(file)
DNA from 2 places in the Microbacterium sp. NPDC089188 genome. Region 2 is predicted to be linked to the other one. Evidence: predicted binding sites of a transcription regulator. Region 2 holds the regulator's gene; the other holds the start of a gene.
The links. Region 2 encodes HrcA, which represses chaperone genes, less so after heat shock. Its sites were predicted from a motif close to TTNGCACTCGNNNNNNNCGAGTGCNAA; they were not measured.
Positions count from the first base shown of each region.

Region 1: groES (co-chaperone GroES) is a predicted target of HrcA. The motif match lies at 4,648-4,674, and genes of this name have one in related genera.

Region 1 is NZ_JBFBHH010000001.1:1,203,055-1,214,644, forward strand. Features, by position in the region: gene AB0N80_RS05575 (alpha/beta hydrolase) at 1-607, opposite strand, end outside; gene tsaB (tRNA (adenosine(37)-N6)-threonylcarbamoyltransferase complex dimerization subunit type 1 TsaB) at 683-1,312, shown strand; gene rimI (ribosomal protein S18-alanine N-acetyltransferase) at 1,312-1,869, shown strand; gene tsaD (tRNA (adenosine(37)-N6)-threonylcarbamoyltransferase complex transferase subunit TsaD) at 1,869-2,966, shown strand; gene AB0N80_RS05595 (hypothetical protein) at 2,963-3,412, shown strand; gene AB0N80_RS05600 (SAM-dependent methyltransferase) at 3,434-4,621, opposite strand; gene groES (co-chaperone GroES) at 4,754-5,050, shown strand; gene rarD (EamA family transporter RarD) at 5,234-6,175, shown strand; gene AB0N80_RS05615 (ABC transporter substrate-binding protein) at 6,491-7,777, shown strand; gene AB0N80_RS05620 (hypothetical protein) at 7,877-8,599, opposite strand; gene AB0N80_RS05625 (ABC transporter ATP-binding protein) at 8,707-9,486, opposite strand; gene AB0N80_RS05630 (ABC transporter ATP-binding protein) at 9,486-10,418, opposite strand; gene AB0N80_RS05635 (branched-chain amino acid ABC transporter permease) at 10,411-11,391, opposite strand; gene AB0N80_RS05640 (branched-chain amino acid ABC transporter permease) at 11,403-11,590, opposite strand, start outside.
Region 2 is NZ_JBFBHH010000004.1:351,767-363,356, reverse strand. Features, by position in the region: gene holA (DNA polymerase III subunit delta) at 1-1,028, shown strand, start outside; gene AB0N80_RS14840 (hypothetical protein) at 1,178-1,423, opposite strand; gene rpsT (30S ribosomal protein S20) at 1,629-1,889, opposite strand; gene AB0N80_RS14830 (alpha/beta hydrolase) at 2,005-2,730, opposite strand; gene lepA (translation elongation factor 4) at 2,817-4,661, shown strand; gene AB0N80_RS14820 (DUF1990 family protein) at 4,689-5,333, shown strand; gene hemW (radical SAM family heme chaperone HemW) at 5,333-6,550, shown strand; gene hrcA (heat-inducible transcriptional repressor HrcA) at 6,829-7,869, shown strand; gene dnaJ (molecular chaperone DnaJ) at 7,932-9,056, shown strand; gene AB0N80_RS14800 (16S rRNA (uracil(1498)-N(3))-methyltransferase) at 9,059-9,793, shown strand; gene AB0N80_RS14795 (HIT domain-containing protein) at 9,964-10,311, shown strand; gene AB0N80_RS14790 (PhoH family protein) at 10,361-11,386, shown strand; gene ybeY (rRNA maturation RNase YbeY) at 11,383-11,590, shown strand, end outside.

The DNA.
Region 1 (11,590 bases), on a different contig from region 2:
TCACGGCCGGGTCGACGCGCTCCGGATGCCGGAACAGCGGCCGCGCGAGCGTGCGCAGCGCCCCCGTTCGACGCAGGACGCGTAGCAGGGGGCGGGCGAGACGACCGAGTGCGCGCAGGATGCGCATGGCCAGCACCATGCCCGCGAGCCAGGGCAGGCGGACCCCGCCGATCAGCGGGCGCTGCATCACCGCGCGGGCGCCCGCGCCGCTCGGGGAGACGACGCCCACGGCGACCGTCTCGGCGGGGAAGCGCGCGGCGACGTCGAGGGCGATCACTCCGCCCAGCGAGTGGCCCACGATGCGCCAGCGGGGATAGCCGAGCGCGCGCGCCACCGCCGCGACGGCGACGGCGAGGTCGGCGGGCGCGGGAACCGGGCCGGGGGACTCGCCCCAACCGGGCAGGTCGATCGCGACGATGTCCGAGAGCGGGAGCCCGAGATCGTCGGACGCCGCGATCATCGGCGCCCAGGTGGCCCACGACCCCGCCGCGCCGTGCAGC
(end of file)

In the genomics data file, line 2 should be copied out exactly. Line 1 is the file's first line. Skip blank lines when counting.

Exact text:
The links. Region 2 encodes HrcA, which represses chaperone genes, less so after heat shock. Its sites were predicted from a motif close to TTNGCACTCGNNNNNNNCGAGTGCNAA; they were not measured.